Put that Bottle of Bleach Away!

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By Ron Wynn

Mold may be hiding in your home when you least expect it. For mold to live and grow, there needs to be a damp and usually dark and unexposed surface. Strong sunlight and lack of moisture is not mold’s perfect breeding ground.

The place in your home where mold may be hiding is in a closet behind clothes you rarely touch, or behind a dresser chest of drawers that you haven’t moved away from the wall in years.

Mold can be hiding in a ceiling or wall after a water leak and might be under a carpet which covers a floor that is damp from inappropriate drainage under the house or from dampness caused by a plumbing leak that never got fixed in an attic or under a roof.

There’s a temptation when you see something that might resemble mold to run for the bleach bottle, then start vigorously scrubbing it with a rag. That is the last thing in the world you want to do for several reasons. No.1, if it really is mold, you don’t want to mess with it, inhale it and risk the potential health issues that might be caused by dealing with the mold inappropriately.

Another reason people often grab the towel and the bleach bottle is because they fear that it might be something that could significantly reduce the chances of selling their property, or it could cause a big financial loss if a disclosure of mold was made.

Mold is not something to mess around with, and if in fact, you have mold, it needs to be dealt with appropriately. Go to the Internet and research mold. You’ll see different varieties of mold, some of which are much more serious than others.

Even if it is not a serious species of mold, it is still something that should be dealt with appropriately, determined in its nature and disclosed, unless your choice is to remain uninformed. Even uninformed, you are obligated to report anything visual or otherwise known, drawing attention to it for a buyer to make their own investigation.

Another issue people sometimes deal inappropriately with is asbestos. Back in the 60s and even the 50s, it was very popular to spray your ceiling with a compound that we often refer to as “cottage cheese”, some people call them “popcorn ceilings.”

In fact, it is not cottage cheese and it is not a true plaster.

It is, in fact, a material that was blown on to the ceilings to disguise the typical cracks that may occur in a plaster ceiling. It was very popular in those days and later became increasingly unpopular due to the dated look and resemblance to low-income tract housing and apartments having no character or charm.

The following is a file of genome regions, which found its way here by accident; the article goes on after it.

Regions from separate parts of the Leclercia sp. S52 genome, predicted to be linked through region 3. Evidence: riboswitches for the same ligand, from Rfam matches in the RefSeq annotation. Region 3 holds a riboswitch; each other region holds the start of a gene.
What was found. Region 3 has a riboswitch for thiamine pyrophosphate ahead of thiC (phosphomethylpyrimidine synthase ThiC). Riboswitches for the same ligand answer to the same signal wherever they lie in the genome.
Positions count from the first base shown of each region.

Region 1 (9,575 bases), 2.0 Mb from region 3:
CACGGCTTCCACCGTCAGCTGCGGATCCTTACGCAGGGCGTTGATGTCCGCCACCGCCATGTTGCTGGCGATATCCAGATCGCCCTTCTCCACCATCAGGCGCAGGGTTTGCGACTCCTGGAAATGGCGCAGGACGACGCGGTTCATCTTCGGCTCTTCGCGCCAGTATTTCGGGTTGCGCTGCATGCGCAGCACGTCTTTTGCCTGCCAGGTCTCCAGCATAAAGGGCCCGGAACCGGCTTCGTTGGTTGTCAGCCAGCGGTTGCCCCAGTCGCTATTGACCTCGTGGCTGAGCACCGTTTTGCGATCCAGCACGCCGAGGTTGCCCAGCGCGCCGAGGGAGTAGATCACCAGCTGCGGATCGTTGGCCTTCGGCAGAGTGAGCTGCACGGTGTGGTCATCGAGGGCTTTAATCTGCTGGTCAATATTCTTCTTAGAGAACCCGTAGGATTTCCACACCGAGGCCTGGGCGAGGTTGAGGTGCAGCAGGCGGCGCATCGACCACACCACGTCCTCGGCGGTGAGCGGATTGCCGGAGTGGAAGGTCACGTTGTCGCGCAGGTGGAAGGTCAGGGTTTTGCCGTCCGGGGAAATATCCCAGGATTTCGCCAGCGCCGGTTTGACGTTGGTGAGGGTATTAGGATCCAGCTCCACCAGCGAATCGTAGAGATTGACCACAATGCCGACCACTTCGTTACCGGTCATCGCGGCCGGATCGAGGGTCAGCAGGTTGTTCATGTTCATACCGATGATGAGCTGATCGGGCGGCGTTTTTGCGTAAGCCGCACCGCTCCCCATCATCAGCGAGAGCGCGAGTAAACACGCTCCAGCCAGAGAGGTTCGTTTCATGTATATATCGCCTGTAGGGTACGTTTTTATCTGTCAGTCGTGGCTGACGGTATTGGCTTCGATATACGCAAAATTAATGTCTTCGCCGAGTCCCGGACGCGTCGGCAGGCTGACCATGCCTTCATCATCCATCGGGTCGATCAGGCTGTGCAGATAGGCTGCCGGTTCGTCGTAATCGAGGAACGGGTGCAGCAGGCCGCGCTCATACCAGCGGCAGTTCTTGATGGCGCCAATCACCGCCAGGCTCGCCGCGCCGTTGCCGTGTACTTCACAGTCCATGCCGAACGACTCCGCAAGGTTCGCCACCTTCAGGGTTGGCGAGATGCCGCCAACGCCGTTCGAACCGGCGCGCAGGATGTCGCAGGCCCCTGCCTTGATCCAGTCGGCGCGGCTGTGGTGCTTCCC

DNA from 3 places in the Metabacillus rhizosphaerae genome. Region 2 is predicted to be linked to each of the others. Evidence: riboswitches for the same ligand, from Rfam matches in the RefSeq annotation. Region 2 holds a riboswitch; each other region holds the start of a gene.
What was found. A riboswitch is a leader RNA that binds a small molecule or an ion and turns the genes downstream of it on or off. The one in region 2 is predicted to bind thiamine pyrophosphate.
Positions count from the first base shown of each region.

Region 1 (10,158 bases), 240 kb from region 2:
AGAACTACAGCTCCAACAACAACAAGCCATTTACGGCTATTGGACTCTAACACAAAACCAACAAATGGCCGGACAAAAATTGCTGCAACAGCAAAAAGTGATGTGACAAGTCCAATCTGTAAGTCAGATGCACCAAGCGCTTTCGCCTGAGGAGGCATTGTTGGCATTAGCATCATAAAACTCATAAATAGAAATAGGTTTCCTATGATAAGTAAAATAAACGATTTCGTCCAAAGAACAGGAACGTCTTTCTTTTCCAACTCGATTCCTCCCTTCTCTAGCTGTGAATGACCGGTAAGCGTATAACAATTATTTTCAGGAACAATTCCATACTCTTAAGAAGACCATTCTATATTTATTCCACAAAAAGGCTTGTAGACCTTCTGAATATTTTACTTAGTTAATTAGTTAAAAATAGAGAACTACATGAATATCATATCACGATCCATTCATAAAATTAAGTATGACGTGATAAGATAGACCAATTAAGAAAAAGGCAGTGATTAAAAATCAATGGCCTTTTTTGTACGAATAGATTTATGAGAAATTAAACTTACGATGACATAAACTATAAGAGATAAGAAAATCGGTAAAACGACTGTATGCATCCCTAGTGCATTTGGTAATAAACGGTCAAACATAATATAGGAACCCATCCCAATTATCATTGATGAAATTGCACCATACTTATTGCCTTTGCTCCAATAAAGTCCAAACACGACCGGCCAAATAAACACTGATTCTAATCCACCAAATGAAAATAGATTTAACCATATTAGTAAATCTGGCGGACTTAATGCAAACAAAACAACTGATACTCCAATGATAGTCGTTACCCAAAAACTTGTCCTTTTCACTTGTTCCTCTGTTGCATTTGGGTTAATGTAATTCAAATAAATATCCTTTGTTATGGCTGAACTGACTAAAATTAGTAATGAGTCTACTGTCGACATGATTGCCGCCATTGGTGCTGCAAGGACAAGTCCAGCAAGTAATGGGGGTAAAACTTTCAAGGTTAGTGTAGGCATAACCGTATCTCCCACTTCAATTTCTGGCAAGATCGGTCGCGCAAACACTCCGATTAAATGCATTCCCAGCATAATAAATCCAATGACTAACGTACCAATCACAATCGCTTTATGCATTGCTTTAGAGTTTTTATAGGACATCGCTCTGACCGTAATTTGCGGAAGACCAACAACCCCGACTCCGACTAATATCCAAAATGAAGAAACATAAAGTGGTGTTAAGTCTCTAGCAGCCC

There are still popcorn ceilings which were enhanced with shiny specs of glitter to make them even more distinctive and decorative back then. Now, of course, we are horrified to see these ceilings and can’t wait to scrape them smooth again. I urge you not to pull out the razor blades because you may be releasing dangerous particles and fibers into the environment. There is an appropriate way to deal with the removal of cottage cheese ceilings that contain asbestos. Asbestos has long been banned and can no longer be used in cottage cheese ceilings.

In fact, it was banned in the late 1970s and rarely used after 1980, so if you know as a fact that your ceilings were blown on to the surface after 1980, the likelihood is that the material used doesn’t contain asbestos. There were many other products used, also containing asbestos including the underside of linoleum floor coverings, and siding applied to exterior walls.

Here are my suggestions pertaining to the potential of asbestos and mold. Look for a specialist who can analyze the specimen before doing anything. Read reviews and make sure that these are legitimate vendors, who are certified and qualified to make an analysis of the subject matter.

If it is determined that you have mold or asbestos, hire an appropriate remediation company to deal with it. Even if it is costly, you will need to get a certification that was done completely and per code to have the peace of mind that the problem was remedied correctly and that you have no liability to a subsequent buyer.

Remember, when you go into an escrow selling property, you are required to fill out a disclosure statement. You can’t avoid the issue. Of course, if you don’t know what your ceiling is made of, you are not obligated to say, but chances are the buyer will have inspections and become informed. That said, cottage cheese ceilings and other undisturbed asbestos may not be of concern to many buyers. It’s better to have a ceiling well maintained and in good condition than to inappropriately scrape it.

Bottom line is don’t panic making knee-jerk decisions to do things yourself. Seek qualified inspectors and tradespeople when dealing with both asbestos and mold and always consider your options before taking an impulsive position. Homes are often sold “as is” and without the knowledge of existing conditions. That is perfectly acceptable, that being the case. Proper guidance is necessary however

For more information, consult your trusted advisor or feel free to email me, Ron@RonWynn.com.

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